8. Mohite PN, Popov AF, Bartsch A, Zych B, Dhar D, Moza A, et al. Successful treatment of novel H1N1 influenza related fulminant myocarditis with extracorporeal life support. J Cardiothorac Surg. 2011;6:164.
  9. Hemmila MR, Rowe SA, Boules TN, Miskulin J, McGillicuddy JW, Schuerer DJ, et al. Extracorporeal life support for severe acute respiratory distress syndrome in adults. Ann Surg. 2004;240(4):595-605.
  10. Brown JK, Haft JW, Bartlett RH, Hirschl RB. Acute lung injury and acute respiratory distress syndrome: extracorporeal life support and liquid ventilation for severe acute respiratory distress syndrome in adults. Semin Respir Crit Care Med. 2006;27(4):416-25.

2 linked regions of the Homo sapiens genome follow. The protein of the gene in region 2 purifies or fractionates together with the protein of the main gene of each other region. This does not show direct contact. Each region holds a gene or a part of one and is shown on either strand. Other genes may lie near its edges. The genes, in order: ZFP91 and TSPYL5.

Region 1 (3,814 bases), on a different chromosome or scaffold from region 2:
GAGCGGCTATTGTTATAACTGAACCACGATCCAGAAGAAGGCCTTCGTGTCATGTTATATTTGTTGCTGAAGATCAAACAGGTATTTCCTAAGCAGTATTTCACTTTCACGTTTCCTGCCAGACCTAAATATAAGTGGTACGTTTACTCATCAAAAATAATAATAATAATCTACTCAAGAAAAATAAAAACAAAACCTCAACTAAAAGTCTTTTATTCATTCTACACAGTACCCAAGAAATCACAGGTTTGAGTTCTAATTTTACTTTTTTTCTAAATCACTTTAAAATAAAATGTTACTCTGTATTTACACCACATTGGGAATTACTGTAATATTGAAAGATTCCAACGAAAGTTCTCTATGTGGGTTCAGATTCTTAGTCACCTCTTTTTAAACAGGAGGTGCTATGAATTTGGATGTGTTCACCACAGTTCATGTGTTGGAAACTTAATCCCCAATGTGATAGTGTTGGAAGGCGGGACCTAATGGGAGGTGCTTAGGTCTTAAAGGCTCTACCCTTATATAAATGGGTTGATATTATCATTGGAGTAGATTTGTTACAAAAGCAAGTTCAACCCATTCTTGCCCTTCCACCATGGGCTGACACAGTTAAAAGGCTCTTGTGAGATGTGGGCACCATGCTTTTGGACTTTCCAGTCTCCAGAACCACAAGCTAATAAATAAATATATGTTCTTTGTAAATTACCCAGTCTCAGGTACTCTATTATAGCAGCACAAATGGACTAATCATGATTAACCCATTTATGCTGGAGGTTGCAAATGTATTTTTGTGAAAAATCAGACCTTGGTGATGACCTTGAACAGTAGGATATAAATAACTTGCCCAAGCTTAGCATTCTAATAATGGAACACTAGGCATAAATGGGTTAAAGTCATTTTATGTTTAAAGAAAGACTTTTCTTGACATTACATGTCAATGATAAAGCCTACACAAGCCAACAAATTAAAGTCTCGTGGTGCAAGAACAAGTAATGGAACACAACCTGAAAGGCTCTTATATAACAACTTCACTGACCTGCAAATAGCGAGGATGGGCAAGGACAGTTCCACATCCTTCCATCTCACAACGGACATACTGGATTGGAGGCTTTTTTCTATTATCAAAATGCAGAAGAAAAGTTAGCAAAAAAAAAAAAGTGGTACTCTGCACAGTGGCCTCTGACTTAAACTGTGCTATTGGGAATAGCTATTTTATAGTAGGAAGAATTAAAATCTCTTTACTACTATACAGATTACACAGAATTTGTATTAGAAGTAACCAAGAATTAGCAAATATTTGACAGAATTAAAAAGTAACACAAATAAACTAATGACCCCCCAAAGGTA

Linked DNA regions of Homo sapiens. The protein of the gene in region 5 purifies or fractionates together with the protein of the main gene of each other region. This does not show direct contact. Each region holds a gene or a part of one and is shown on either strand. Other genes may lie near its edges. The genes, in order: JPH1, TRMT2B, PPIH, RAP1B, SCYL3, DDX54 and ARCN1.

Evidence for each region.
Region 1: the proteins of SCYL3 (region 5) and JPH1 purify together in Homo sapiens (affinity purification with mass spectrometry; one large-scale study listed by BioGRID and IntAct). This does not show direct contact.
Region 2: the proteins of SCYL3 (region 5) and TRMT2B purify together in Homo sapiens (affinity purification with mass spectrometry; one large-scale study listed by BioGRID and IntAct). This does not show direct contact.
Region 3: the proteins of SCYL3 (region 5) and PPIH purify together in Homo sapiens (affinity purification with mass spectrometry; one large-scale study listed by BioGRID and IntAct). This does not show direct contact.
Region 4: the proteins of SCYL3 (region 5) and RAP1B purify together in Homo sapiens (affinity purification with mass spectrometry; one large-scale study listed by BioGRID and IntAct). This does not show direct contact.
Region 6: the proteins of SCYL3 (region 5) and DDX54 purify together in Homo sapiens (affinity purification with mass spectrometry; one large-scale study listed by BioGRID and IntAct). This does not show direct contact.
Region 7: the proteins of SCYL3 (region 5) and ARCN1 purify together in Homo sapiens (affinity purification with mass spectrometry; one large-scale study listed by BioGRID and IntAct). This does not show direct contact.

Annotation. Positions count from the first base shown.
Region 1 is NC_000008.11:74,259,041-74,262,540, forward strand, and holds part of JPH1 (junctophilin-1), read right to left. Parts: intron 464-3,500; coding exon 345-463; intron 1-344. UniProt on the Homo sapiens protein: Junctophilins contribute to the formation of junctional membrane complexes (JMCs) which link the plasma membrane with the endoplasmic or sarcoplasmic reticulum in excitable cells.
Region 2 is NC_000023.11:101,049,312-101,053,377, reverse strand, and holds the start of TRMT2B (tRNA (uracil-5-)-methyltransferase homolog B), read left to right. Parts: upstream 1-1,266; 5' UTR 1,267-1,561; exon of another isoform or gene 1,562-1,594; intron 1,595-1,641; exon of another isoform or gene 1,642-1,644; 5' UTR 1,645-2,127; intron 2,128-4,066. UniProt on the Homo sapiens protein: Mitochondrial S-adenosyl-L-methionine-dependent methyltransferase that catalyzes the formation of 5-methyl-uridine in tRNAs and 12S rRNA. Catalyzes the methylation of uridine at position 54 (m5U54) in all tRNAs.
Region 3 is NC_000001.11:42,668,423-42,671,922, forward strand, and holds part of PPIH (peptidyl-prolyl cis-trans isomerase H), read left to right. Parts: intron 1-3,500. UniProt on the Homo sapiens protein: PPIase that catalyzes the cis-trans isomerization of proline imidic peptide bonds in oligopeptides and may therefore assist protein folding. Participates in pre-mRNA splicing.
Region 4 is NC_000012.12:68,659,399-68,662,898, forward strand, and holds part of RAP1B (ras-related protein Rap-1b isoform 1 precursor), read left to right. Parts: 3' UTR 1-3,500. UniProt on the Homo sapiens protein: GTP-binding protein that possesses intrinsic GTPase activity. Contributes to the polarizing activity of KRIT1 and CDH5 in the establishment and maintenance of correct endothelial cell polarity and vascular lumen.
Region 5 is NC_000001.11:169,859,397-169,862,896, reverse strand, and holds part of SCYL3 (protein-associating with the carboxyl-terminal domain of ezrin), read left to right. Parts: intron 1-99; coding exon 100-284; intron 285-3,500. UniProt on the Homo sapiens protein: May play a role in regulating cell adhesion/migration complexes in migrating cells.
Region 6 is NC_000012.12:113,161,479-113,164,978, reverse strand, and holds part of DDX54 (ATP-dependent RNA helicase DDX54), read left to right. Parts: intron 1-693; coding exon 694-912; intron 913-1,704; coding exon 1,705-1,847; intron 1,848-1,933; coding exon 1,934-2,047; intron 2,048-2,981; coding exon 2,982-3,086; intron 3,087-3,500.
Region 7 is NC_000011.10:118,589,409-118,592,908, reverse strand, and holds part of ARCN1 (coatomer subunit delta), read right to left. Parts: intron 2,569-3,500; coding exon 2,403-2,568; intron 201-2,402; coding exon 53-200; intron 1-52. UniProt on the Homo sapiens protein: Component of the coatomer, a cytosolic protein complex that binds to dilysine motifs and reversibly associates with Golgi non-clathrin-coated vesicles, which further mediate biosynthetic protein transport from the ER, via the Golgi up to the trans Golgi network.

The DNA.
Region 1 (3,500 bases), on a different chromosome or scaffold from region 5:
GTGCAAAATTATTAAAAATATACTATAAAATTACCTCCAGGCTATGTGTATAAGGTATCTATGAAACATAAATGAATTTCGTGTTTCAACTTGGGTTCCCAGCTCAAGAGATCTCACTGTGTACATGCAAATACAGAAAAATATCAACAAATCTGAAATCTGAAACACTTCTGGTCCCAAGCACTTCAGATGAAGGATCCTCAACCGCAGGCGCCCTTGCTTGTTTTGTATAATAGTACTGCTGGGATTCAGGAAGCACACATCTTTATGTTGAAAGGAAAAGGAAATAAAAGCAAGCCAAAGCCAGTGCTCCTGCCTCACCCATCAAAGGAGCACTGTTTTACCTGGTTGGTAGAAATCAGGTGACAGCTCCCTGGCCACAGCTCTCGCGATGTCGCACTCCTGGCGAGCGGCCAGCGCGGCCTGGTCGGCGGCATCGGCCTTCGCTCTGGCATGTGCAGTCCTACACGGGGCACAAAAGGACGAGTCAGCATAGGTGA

11. Antonitsis P, Anastasiadis K, Chalvatzoulis O, Argiriadou H, Foroulis C, Grosomanidis V, et al. Factors associated with the development of acute heart failure in critically ill patients with severe pandemic 2009 influenza A (H1N1) infection. Ann Thorac Surg. 2011;91(6):2021-2.
  12. Brodie D, Bacchetta M. Extracorporeal membrane oxygenation for ARDS in adults. N Engl J Med. 2011;365(20):1905-14.
  13. Acute Respiratory Distress Syndrome Network, Brower RG, Matthay MA, Morris A, Schoenfeld D, Thompson BT, et al. Ventilation with lower tidal volumes as compared with traditional tidal volumes for acute lung injury and the acute respiratory distress syndrome. N Engl J Med. 2000;342(18):1301-8.
  14. Das RR. 2009 influenza A(H1N1) infection and associated myocardial dysfunction. Chest. 2011;139(6):1545-6.
  15. Mamas MA, Fraser D, Neyses L. Cardiovascular manifestations associated with influenza virus infection. Int J Cardiol. 2008;130(3):304-9.
  16. Estabragh ZR, Mamas MA. The cardiovascular manifestations of influenza: a systematic review. Int J Cardiol. 2013;167(6):2397-403.